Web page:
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Professor confesses: "I'm a jaywalker"

University of Michigan English Professor Ann Curzan has a confession.

"I witness jaywalking on campus all the time and participate in the practice myself. I'm an impatient pedestrian," she admits. "When I lived in Seattle it was very difficult for me, because in Seattle people really do obey the crosswalks, but I struggled."

She'd never thought about where the word "jaywalking" came from until a friend's daughter asked about it.

"I found out it takes us back to another great word, that I hope we’ll be able to revive," she says. "It goes back to jay driver, and that shows up early 20th century, in a citation from 1905 in Kansas. Jay drivers were people who drove on the wrong side of the road," Curzan says.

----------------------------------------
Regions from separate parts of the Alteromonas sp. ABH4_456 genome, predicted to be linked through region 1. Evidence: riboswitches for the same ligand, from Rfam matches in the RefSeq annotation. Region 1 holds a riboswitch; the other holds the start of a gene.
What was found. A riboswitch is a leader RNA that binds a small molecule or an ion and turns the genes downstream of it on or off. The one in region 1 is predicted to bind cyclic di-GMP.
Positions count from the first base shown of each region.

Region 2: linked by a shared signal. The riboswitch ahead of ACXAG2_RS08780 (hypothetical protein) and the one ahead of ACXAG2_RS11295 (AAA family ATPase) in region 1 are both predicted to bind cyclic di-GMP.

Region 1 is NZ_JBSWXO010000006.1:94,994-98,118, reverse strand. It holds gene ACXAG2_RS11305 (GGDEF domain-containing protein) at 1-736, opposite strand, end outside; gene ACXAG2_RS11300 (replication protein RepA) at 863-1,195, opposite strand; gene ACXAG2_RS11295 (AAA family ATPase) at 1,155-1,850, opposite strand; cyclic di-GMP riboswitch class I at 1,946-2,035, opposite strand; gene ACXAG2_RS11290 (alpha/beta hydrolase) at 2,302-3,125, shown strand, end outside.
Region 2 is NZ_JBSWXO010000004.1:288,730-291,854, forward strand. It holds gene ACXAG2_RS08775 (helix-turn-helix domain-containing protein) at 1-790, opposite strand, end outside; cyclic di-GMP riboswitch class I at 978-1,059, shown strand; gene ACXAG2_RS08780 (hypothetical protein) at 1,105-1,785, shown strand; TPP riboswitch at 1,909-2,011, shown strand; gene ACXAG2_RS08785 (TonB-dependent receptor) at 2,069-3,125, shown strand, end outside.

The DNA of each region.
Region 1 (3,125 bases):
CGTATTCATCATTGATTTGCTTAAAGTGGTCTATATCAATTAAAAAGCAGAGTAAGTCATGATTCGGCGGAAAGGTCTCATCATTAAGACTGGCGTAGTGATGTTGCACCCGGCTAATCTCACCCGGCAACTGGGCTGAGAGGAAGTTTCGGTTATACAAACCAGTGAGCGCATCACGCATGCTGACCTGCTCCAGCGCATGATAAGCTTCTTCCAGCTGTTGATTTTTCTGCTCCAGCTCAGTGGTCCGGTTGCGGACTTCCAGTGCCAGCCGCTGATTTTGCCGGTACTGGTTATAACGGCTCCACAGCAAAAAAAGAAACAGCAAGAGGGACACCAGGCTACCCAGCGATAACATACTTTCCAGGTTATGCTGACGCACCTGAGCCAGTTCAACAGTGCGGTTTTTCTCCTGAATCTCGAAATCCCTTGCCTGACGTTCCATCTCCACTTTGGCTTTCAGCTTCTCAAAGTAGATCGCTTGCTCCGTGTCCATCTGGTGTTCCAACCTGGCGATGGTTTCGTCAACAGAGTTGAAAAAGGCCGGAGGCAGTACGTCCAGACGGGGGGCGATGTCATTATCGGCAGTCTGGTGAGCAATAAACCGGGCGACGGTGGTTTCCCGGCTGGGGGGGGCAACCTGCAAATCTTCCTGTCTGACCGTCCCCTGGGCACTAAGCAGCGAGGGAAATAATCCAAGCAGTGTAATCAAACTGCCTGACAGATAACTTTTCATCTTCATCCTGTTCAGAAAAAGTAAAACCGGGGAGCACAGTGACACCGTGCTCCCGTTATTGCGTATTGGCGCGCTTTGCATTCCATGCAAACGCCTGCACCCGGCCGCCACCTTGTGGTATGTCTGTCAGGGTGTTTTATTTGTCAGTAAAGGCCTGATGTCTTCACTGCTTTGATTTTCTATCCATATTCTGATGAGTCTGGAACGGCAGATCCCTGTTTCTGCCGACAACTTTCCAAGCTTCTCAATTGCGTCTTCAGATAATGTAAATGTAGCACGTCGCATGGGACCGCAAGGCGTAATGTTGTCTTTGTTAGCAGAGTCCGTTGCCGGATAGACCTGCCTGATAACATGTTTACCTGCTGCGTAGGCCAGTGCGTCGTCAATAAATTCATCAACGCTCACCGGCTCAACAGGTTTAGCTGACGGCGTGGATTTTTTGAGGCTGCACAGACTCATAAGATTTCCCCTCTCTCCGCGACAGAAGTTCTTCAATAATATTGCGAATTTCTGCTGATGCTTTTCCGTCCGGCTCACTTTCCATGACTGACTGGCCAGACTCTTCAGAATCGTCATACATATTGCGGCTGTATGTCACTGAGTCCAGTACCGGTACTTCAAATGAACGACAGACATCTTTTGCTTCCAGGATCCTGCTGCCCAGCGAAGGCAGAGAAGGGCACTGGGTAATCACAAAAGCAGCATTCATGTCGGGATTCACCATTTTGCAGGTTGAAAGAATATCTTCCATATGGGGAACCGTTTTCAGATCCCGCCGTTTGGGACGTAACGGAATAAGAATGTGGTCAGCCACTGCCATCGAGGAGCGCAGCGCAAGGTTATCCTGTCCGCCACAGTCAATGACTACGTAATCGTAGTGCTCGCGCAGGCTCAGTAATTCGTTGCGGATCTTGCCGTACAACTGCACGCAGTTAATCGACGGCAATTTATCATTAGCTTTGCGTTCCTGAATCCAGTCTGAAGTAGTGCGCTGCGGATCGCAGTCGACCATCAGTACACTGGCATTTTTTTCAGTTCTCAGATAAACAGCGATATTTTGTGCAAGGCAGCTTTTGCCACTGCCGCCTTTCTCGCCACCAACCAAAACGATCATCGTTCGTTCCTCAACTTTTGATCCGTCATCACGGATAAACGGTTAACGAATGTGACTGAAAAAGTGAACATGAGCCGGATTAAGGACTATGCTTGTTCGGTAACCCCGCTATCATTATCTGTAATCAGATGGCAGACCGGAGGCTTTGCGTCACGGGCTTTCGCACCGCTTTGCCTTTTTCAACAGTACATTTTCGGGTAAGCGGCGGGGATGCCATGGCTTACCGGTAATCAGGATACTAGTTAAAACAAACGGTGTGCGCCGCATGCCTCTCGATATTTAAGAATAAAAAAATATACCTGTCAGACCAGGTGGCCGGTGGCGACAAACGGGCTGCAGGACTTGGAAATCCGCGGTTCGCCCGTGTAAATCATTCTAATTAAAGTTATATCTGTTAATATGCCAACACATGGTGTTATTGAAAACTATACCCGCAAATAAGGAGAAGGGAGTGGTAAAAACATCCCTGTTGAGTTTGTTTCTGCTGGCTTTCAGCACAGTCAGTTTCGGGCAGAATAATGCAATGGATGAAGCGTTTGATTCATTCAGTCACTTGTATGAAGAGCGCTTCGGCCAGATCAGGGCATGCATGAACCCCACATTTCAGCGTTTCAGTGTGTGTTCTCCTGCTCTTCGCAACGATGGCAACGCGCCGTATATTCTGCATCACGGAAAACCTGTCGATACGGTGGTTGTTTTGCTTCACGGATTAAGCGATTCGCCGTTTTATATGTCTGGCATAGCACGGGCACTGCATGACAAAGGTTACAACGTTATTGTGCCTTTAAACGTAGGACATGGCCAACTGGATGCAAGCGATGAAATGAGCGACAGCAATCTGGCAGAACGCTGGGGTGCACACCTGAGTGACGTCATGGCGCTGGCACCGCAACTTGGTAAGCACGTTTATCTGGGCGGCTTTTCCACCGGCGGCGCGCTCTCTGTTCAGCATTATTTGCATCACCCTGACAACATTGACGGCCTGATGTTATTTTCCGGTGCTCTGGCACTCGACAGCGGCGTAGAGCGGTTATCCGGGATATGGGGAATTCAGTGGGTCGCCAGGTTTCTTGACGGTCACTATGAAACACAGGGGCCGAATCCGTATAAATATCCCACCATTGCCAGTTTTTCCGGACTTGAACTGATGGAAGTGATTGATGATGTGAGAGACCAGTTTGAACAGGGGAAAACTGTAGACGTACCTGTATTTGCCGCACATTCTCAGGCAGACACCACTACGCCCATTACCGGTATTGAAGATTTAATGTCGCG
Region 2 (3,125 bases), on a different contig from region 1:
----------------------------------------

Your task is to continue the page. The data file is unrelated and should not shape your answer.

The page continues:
"That’s when we’re starting to see more automobiles on the road; we didn’t even have stoplights yet, and there was clearly a little bit of chaos. So you start to see this word regulating these folks who are not on the right side of the road in the U.S.

Jaywalker arrives shortly afterward: It’s a pedestrian who doesn’t stay on the right side of the sidewalk, and within 10 years, it comes to refer to people who cross the street outside of the crosswalk.

"From what we can tell, it goes back to the blue jay, the American jay," Curzan says. "It came to refer to a stupid person, a gullible person, a rube. So a jay driver was an idiot driver."

Today there are jay bikers, as well – people who ride their bicycle on the wrong side of the road.

Anne Curzan is the Geneva Smitherman Collegiate Professor of English and an Arthur F. Thurnau Professor at the University of Michigan. She also holds faculty appointments in the Department of Linguistics and the School of Education.